Epizoanthus couchii (Johnston, in Couch, 1844)

Epizoanthus couchii

Description: This colonial sea anemone has polyps up to 20mm tall by 10mm in diameter, arising from a thin, narrow basal band which adheres to rock or shells. Each polyp has a serrated parapet at the top of the column and 24-32 long, translucent white tentacles, each with a tiny white tip. The body and tentacles are semi-translucent buff or pinkish. The column walls and basal band may be encrusted with sand. Polyps contract at slightest disturbance.

Habitat: Found on rocks and shells, in habitats subject to moderate tidal streams and some sediment scour. Sometimes forms extensive networks, occasionally with wide expansions of basal band with closely clustered polyps, from about low water mark to 100m. The colony may become overgrown by other encrusting organisms, being almost invisible unless polyps are expanded.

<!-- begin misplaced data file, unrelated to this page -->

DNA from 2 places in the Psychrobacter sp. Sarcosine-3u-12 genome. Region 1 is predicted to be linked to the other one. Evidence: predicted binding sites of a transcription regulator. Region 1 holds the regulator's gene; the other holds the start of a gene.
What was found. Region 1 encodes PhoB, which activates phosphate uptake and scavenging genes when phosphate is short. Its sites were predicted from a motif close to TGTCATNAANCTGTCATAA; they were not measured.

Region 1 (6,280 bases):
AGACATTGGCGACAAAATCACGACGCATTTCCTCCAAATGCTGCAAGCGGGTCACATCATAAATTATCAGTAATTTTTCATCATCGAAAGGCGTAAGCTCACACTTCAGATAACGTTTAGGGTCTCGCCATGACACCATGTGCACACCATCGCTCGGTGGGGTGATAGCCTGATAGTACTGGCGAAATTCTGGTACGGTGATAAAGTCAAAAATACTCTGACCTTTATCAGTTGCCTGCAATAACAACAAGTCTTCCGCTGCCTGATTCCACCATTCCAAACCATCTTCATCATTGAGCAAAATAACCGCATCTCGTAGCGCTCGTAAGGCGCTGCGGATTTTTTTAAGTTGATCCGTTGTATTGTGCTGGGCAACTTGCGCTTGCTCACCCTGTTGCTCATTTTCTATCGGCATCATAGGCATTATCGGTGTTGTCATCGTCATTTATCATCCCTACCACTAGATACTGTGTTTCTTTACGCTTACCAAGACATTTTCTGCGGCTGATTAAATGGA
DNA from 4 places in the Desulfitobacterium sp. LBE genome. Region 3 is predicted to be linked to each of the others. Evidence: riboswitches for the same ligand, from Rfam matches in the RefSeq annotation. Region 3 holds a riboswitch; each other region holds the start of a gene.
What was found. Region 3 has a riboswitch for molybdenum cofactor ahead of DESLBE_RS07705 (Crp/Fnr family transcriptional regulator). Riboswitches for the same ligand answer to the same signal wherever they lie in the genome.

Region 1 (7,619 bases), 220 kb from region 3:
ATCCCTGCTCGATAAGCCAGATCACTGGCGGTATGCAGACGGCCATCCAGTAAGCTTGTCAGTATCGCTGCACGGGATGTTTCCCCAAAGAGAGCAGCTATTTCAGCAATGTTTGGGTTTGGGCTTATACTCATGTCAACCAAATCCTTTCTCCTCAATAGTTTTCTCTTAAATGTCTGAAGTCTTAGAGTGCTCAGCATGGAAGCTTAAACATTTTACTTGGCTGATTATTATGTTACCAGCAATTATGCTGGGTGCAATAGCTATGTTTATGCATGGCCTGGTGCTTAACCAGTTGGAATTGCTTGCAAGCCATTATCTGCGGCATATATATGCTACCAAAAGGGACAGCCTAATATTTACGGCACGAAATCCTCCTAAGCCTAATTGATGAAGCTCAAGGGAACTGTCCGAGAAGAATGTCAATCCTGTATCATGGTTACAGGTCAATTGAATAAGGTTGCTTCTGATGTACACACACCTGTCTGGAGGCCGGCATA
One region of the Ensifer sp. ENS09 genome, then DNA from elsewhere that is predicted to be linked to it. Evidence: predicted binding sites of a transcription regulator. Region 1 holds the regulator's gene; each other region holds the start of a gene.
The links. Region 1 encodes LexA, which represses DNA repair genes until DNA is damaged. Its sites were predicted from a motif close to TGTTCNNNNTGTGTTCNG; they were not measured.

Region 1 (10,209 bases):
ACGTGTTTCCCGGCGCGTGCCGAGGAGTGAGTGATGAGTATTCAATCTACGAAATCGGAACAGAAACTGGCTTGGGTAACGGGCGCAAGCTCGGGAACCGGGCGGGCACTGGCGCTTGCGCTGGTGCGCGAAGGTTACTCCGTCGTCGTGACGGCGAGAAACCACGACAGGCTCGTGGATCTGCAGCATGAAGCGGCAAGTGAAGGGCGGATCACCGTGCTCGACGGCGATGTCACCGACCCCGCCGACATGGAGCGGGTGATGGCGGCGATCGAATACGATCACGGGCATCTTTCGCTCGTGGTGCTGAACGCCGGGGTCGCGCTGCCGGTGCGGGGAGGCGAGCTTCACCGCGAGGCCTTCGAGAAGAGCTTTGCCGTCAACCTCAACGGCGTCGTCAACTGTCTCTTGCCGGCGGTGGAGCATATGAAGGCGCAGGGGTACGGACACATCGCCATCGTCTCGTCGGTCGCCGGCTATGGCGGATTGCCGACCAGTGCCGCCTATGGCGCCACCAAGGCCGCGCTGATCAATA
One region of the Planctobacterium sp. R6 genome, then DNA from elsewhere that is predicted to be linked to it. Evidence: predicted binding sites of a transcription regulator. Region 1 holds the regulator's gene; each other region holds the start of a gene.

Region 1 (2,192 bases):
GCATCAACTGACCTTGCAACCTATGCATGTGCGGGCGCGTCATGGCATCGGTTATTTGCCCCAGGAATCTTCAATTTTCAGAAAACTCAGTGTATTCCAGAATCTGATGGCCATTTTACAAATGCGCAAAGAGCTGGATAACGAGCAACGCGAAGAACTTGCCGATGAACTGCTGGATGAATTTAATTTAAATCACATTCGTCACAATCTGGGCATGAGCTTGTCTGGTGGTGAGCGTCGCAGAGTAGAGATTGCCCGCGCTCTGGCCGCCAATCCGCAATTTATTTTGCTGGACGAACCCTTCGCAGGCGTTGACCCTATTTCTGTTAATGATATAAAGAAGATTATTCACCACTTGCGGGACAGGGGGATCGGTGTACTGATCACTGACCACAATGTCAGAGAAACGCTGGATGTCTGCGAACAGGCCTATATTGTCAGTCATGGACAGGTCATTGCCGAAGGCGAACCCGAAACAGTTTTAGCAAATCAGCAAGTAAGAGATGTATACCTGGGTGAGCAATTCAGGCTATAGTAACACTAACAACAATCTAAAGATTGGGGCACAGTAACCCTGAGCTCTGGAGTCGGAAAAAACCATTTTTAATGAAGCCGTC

Distribution: Occurs on all coasts of Britain and Ireland but rare in the North Sea. Common in some localities but easily overlooked. Elsewhere occurs southwards at least to the Bay of Biscay.

Similar Species: The polyps probably resemble those of Epizoanthus incrustans but this can be distinguished by its different growth form.

Key Identification Features:

Distribution Map: NBN map : National Biodiversity Network mapping facility, data for UK.

WoRMS: Species record : World Register of Marine Species.

iNaturalist: Species account : iNaturalist World Species Observations database

 Picton, B.E. & Morrow, C.C. (2016). Epizoanthus couchii (Johnston, in Couch, 1844). [In] Encyclopedia of Marine Life of Britain and Ireland. Accessed on 2024-04-16

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